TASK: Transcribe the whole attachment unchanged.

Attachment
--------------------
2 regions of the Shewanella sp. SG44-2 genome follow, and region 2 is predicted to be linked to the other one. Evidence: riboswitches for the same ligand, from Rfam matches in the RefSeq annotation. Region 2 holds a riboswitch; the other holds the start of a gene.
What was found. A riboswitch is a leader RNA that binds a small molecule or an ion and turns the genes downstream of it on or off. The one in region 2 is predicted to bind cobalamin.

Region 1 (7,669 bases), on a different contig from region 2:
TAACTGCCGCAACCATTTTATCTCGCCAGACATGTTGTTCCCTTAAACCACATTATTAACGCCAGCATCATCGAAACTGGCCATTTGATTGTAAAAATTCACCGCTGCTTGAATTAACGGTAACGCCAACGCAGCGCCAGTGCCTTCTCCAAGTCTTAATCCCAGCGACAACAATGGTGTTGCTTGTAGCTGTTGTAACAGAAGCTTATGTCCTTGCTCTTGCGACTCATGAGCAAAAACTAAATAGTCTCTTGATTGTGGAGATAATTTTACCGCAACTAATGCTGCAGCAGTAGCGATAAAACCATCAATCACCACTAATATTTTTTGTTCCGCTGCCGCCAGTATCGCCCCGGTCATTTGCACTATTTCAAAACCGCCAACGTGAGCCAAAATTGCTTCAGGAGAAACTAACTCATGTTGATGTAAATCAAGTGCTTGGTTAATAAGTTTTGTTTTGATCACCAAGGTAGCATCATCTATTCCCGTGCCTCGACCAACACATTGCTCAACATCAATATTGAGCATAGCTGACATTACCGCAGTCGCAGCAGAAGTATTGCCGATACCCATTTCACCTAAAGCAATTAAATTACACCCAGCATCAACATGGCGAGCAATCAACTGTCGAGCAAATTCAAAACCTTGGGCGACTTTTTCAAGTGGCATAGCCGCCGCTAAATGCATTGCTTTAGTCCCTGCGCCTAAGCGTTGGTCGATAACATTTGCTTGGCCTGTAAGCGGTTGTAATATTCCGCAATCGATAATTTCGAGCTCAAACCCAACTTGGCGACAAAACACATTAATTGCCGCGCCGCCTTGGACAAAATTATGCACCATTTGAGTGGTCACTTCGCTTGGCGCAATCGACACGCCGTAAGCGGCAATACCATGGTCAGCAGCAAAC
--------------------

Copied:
2 regions of the Shewanella sp. SG44-2 genome follow, and region 2 is predicted to be linked to the other one. Evidence: riboswitches for the same ligand, from Rfam matches in the RefSeq annotation. Region 2 holds a riboswitch; the other holds the start of a gene.
What was found. A riboswitch is a leader RNA that binds a small molecule or an ion and turns the genes downstream of it on or off. The one in region 2 is predicted to bind cobalamin.

Region 1 (7,669 bases), on a different contig from region 2:
TAACTGCCGCAACCATTTTATCTCGCCAGACATGTTGTTCCCTTAAACCACATTATTAACGCCAGCATCATCGAAACTGGCCATTTGATTGTAAAAATTCACCGCTGCTTGAATTAACGGTAACGCCAACGCAGCGCCAGTGCCTTCTCCAAGTCTTAATCCCAGCGACAACAATGGTGTTGCTTGTAGCTGTTGTAACAGAAGCTTATGTCCTTGCTCTTGCGACTCATGAGCAAAAACTAAATAGTCTCTTGATTGTGGAGATAATTTTACCGCAACTAATGCTGCAGCAGTAGCGATAAAACCATCAATCACCACTAATATTTTTTGTTCCGCTGCCGCCAGTATCGCCCCGGTCATTTGCACTATTTCAAAACCGCCAACGTGAGCCAAAATTGCTTCAGGAGAAACTAACTCATGTTGATGTAAATCAAGTGCTTGGTTAATAAGTTTTGTTTTGATCACCAAGGTAGCATCATCTATTCCCGTGCCTCGACCAACACATTGCTCAACATCAATATTGAGCATAGCTGACATTACCGCAGTCGCAGCAGAAGTATTGCCGATACCCATTTCACCTAAAGCAATTAAATTACACCCAGCATCAACATGGCGAGCAATCAACTGTCGAGCAAATTCAAAACCTTGGGCGACTTTTTCAAGTGGCATAGCCGCCGCTAAATGCATTGCTTTAGTCCCTGCGCCTAAGCGTTGGTCGATAACATTTGCTTGGCCTGTAAGCGGTTGTAATATTCCGCAATCGATAATTTCGAGCTCAAACCCAACTTGGCGACAAAACACATTAATTGCCGCGCCGCCTTGGACAAAATTATGCACCATTTGAGTGGTCACTTCGCTTGGCGCAATCGACACGCCGTAAGCGGCAATACCATGGTCAGCAGCAAAC